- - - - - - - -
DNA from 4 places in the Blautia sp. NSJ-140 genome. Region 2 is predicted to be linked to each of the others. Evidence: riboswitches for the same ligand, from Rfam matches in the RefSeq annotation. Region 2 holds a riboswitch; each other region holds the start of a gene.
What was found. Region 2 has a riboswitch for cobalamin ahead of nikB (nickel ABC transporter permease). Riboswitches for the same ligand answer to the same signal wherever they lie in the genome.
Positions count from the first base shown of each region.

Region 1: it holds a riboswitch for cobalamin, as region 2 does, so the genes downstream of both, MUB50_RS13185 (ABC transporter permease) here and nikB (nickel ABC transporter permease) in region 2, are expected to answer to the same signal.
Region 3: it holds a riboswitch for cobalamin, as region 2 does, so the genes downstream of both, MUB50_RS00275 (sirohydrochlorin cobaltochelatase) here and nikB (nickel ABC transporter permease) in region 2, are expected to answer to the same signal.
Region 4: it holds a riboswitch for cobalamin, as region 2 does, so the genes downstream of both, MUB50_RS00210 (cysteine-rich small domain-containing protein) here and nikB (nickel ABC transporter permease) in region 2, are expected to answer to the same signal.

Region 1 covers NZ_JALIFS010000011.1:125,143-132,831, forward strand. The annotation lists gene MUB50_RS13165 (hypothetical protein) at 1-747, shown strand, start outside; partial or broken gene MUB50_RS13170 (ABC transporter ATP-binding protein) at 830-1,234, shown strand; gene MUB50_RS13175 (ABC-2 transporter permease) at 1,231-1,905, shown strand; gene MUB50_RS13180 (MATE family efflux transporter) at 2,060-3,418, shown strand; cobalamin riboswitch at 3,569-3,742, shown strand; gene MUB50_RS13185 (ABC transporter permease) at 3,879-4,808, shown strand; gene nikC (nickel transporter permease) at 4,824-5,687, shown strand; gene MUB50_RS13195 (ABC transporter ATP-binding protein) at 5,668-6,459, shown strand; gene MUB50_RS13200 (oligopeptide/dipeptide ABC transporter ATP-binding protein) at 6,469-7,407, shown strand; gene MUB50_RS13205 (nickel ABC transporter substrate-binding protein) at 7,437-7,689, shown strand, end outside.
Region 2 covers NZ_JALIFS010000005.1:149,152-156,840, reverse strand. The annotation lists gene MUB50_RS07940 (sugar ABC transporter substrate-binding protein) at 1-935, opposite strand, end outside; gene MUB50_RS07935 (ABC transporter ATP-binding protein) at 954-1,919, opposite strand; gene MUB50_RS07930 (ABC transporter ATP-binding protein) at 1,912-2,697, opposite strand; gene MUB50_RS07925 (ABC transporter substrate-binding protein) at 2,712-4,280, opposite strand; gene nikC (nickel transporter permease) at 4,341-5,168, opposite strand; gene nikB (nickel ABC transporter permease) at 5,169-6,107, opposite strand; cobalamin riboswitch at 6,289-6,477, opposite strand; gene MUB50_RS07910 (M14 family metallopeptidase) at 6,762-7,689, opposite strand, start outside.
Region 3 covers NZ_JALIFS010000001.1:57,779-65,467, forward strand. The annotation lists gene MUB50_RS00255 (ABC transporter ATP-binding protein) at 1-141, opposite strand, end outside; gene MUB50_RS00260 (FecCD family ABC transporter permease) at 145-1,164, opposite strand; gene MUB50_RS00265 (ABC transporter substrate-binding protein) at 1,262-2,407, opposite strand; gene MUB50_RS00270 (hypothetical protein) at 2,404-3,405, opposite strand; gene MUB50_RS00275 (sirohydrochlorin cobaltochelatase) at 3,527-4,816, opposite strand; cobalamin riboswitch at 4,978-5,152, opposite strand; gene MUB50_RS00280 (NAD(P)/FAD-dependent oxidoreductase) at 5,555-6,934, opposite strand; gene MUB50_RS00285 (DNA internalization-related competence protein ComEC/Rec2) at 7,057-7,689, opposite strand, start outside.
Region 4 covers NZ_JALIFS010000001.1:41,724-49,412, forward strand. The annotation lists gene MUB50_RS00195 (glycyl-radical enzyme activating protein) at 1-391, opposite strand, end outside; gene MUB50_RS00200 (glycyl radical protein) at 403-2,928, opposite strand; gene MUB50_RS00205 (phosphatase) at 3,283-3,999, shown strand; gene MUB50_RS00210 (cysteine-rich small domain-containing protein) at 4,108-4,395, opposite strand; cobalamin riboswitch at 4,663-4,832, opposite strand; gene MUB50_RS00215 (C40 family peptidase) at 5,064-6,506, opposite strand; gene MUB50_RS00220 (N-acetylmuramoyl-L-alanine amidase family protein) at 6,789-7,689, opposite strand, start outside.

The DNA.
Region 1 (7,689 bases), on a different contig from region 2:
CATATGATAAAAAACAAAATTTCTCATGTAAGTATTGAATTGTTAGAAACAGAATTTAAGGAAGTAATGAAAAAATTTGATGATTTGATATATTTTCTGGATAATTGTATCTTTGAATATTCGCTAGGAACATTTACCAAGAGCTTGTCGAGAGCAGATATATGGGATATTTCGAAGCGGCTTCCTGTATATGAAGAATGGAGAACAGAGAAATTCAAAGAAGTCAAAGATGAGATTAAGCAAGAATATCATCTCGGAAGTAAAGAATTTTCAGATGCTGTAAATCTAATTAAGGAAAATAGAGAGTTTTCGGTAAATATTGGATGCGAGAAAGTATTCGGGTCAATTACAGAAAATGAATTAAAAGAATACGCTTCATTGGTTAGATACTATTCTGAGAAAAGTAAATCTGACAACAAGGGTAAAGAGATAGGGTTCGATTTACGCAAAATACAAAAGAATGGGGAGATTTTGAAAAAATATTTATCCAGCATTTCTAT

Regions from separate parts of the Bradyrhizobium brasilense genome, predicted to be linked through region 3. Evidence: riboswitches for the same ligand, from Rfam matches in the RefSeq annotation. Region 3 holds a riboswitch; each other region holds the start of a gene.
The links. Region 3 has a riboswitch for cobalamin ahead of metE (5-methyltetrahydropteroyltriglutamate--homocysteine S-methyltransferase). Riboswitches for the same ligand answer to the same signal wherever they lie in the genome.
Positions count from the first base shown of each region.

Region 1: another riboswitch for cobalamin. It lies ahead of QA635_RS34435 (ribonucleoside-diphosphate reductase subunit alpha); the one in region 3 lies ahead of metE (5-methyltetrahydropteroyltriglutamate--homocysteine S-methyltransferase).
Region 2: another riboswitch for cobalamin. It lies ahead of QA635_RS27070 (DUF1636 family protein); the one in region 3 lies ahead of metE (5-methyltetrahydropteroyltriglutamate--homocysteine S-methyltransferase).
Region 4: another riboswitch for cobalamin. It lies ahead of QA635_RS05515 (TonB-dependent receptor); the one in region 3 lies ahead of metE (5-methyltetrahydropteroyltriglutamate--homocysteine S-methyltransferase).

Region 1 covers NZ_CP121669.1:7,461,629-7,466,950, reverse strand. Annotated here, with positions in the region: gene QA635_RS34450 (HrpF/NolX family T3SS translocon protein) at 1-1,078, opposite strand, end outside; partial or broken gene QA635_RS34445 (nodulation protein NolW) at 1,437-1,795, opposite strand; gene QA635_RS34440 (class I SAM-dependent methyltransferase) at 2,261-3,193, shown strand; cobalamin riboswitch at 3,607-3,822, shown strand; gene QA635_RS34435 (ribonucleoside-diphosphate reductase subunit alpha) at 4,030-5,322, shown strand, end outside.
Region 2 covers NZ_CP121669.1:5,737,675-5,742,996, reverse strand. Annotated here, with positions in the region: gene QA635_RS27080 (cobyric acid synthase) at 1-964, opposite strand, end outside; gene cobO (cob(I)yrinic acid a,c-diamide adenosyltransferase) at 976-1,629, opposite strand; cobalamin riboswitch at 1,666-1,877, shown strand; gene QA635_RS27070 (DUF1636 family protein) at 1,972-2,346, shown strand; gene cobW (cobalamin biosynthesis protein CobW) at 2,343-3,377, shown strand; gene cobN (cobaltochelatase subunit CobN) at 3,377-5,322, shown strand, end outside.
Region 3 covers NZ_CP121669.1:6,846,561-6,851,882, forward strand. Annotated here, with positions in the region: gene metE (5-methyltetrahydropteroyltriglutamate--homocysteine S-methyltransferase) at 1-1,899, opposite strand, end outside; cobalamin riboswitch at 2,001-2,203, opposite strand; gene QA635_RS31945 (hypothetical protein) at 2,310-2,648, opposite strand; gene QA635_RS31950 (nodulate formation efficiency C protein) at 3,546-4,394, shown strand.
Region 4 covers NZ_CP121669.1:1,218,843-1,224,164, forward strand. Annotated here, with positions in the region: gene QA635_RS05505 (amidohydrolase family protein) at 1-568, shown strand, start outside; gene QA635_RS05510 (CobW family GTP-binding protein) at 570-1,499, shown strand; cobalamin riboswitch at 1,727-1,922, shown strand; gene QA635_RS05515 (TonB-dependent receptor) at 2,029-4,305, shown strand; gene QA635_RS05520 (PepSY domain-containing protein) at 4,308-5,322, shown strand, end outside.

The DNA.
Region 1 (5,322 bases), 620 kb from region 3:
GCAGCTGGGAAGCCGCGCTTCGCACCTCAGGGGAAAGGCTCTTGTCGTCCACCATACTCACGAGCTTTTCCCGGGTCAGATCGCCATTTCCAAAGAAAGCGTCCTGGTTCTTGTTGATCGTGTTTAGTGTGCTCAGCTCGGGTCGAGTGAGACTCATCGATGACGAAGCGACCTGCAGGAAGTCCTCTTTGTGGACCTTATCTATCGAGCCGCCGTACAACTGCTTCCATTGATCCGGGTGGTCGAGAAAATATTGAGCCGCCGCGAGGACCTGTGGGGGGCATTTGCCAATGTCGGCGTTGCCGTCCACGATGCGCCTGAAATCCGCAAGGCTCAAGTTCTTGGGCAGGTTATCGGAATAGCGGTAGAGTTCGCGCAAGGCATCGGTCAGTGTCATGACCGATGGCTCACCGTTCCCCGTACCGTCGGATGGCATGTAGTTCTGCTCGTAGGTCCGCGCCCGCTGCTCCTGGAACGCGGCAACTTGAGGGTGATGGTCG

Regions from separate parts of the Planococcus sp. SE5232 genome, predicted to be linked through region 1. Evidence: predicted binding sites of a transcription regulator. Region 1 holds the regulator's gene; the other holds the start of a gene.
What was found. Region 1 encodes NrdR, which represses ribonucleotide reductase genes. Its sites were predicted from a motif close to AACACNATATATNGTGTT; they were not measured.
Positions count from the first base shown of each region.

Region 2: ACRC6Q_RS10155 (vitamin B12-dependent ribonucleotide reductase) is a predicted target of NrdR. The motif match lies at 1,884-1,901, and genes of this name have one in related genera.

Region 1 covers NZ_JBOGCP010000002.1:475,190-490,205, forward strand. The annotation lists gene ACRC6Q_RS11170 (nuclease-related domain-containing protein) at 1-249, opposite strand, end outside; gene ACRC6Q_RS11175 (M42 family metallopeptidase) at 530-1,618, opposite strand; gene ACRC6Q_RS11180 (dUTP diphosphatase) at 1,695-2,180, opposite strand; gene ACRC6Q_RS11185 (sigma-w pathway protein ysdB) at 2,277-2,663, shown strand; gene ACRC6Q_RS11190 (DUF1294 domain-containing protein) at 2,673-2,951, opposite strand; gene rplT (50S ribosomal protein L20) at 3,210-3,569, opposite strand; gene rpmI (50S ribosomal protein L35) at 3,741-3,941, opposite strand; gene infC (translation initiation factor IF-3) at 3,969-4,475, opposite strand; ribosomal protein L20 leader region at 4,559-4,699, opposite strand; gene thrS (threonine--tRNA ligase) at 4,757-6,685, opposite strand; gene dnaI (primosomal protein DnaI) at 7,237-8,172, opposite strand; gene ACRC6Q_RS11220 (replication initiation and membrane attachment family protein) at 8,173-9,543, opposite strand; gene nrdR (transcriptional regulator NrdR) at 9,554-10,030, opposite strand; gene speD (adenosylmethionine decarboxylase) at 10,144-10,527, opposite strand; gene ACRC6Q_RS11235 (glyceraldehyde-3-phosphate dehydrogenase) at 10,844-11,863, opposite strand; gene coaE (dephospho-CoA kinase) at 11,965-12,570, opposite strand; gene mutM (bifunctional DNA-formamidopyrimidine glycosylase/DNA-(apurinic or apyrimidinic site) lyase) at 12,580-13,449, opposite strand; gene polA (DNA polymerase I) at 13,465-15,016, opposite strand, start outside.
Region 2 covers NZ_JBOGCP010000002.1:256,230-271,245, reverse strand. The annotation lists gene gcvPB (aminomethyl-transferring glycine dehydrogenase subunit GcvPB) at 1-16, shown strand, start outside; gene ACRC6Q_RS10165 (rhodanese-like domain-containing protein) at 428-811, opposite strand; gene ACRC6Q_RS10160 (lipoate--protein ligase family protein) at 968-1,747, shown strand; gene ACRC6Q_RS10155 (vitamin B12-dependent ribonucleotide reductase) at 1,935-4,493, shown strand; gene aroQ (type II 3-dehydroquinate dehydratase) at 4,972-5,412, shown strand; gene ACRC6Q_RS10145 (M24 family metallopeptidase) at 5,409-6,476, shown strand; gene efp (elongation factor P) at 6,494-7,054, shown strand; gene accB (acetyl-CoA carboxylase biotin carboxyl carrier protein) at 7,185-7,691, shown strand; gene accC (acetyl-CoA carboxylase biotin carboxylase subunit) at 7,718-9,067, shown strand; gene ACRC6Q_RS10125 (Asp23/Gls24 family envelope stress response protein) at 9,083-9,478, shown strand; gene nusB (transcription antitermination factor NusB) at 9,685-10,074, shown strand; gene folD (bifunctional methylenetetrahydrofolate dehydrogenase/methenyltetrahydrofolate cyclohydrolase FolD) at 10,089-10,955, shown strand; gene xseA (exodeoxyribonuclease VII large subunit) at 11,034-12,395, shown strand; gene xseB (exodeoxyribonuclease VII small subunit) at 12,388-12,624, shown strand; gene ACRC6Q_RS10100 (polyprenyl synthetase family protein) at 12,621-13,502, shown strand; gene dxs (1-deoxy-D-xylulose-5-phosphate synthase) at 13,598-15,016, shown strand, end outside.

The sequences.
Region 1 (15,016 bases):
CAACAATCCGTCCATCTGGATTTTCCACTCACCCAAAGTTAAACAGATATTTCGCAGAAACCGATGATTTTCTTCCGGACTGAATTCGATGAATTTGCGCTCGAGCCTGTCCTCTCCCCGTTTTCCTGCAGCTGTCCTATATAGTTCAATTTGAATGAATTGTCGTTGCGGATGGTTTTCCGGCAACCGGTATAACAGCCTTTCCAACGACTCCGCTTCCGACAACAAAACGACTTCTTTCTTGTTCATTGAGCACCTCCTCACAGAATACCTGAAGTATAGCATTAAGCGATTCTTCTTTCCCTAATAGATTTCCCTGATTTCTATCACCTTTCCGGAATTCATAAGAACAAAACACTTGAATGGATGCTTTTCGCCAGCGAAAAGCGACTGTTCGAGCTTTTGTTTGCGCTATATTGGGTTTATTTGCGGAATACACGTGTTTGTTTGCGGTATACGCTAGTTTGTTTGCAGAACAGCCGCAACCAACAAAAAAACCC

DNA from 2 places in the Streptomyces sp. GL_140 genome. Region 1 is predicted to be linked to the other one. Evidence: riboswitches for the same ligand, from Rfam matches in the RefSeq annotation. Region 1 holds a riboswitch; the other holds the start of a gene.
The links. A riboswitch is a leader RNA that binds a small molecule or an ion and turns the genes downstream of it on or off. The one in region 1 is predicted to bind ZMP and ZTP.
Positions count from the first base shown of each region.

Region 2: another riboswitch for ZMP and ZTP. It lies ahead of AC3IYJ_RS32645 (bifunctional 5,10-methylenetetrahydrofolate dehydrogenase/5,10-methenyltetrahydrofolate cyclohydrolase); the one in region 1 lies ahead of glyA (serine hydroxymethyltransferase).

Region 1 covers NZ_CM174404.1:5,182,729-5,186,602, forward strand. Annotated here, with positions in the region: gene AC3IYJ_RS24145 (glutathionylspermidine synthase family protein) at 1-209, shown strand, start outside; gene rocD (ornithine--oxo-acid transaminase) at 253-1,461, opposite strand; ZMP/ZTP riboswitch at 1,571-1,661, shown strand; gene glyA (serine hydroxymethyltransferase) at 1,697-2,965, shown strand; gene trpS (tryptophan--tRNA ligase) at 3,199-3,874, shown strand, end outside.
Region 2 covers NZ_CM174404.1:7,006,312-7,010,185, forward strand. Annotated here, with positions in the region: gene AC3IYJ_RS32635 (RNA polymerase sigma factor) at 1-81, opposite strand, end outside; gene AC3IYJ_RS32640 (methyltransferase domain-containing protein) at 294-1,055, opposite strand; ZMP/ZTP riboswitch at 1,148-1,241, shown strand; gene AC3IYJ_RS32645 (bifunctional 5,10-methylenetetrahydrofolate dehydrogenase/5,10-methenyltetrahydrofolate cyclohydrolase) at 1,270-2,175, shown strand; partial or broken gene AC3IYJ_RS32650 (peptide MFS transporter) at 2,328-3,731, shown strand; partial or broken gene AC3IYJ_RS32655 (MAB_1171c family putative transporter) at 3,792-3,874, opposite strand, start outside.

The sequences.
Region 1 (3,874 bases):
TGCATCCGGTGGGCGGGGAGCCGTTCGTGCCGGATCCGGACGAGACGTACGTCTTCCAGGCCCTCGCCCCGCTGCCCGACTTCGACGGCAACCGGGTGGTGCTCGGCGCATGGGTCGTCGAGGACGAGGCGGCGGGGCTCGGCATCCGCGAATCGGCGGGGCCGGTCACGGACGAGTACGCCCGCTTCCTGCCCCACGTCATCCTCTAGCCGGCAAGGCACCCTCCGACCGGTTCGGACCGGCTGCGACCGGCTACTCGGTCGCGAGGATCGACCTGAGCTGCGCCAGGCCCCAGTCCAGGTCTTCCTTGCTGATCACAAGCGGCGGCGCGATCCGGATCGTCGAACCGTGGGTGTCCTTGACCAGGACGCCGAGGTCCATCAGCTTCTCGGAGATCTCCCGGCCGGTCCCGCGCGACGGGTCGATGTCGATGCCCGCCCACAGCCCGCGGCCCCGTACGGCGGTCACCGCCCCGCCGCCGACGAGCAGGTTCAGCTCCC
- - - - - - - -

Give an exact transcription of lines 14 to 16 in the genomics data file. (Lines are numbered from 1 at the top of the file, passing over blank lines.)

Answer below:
Regions from separate parts of the Bradyrhizobium brasilense genome, predicted to be linked through region 3. Evidence: riboswitches for the same ligand, from Rfam matches in the RefSeq annotation. Region 3 holds a riboswitch; each other region holds the start of a gene.
The links. Region 3 has a riboswitch for cobalamin ahead of metE (5-methyltetrahydropteroyltriglutamate--homocysteine S-methyltransferase). Riboswitches for the same ligand answer to the same signal wherever they lie in the genome.
Positions count from the first base shown of each region.